Invertebrates classification for kids

Classification of animals for children

As with other animals, in the classification of invertebrates there are no absolute results, however, there is some consensus that the main groups of invertebrates can be classified into the following phyla:

They are dorsoventrally flattened animals, with oral and genital openings and primitive or simple nervous and sensory systems. They lack respiratory and circulatory systems and are divided into four classes:

They are characterized by being mainly marine and there are few freshwater species. There are two types of forms in these individuals: polyps and jellyfish. They have a chitinous, calcareous or proteinaceous exoskeleton or endoskeleton, with asexual or sexual reproduction and lack respiratory and excretory systems. A characteristic feature of the group is the presence of stinging cells that they use for defense or attack of prey.the phylum has been divided into four classes:

To this group belong the sponges, whose main characteristic is that their bodies have a large number of pores and a system of internal canals that filter food. They are sessile and depend to a great extent on water circulating through them to obtain food and oxygen. They lack true tissue and therefore organs. They are exclusively aquatic, mainly marine, although there are some species that inhabit fresh waters. Another fundamental feature is that they are made of calcium carbonate or silica and collagen, and are divided into the following classes:

Invertebrate and vertebrate animals

As with other animals, in the classification of invertebrates there are no absolute results, however, there is some consensus that the main groups of invertebrates can be classified into the following phyla:

They are dorsoventrally flattened animals, with oral and genital openings and primitive or simple nervous and sensory systems. They lack respiratory and circulatory systems and are divided into four classes:

They are characterized by being mainly marine and there are few freshwater species. There are two types of forms in these individuals: polyps and jellyfish. They have a chitinous, calcareous or proteinaceous exoskeleton or endoskeleton, with asexual or sexual reproduction and lack respiratory and excretory systems. A characteristic feature of the group is the presence of stinging cells that they use for defense or attack of prey.the phylum has been divided into four classes:

To this group belong the sponges, whose main characteristic is that their bodies have a large number of pores and a system of internal canals that filter food. They are sessile and depend to a great extent on water circulating through them to obtain food and oxygen. They lack true tissue and therefore organs. They are exclusively aquatic, mainly marine, although there are some species that inhabit fresh waters. Another fundamental feature is that they are made of calcium carbonate or silica and collagen, and are divided into the following classes:

10 invertebrate animals

Invertebrates (Latin: invertebrata) are all those animals that do not fall within the subphylum Vertebrata of the phylum Chordata. The name alludes to the fact that they lack a vertebral column.[1] The term is applicable to 95% of all animal species.[2] Today, research on invertebrates is still in progress.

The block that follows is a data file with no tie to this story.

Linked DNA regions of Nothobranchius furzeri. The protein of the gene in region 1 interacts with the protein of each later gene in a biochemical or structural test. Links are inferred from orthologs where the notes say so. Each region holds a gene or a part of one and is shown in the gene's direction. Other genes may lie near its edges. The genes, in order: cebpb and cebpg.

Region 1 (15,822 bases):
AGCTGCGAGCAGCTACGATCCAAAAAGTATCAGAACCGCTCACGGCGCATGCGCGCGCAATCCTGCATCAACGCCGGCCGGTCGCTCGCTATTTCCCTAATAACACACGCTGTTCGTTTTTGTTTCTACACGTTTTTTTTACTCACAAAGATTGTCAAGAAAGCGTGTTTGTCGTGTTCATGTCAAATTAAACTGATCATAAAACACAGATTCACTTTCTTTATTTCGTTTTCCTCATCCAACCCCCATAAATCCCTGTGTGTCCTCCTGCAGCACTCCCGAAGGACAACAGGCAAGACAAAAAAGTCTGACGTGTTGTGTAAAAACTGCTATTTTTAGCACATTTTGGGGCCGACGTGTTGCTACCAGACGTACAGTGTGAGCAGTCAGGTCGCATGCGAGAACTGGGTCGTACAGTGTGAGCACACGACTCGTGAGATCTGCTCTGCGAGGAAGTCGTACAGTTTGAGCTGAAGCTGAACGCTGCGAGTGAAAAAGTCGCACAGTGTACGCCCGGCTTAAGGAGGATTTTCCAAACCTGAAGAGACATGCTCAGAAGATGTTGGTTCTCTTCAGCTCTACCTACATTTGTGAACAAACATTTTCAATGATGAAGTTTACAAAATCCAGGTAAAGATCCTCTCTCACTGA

Today, research on invertebrates has led to the discovery of several hundred species of great scientific, industrial, economic or even food potential, and modern medicine owes a great deal to unexpected animals such as the horseshoe crab, jellyfish and plankton.[3] Insects remain the best known group of invertebrates.

Invertebrates do not form a monophyletic group: this notion has been abandoned by recent classifications (phylogenetic classifications). However, the term «invertebrate» remains to designate a group of living beings that share the characteristic of not having a backbone.

In the language of aquatic ecology, the term «macroinvertebrate» is traditionally used to refer to freshwater invertebrates, including insects (especially larvae and nymphs), crustaceans, annelids, mollusks (aquatic snails and bivalves) and planarians (flatworms) inhabiting riverbeds, ponds, lakes, etc. Historically, their abundance and diversity have been used as indicators (bioindicators) of ecosystem health and local biodiversity. They are an essential component in the food chain and the transformation of organic matter.

Invertebrate animals

In this dossier on invertebrate animals you can find diagrams, activity sheets, summary and extension to work this didactic unit in the second cycle of primary education. All these documents can be downloaded, including the summary and the extension of the topic. At the end I have also inserted some works of this didactic unit that have been made spontaneously by the students themselves.

– Insects: Body divided into head, thorax and abdomen. Two antennae on the head. Six legs on the thorax. They are terrestrial. They are oviparous. They have metamorphosis. Examples: fly, bee, dragonfly, butterfly.

– Each time a bumblebee returns to its honeycomb loaded with nectar from the flowers, the process of honey production is repeated. To do this, the bumble bee again draws the nectar out of its mouth. The water in the nectar evaporates and the insect’s saliva causes the honey to form, which is deposited in the honeycomb’s wax cells, where it is stored.

– These invertebrate animals are social insects. They live in colonies formed by thousands of members that work as a team to ensure the survival of the community. Three types of ants live in an anthill: one or more queens, males and many workers.

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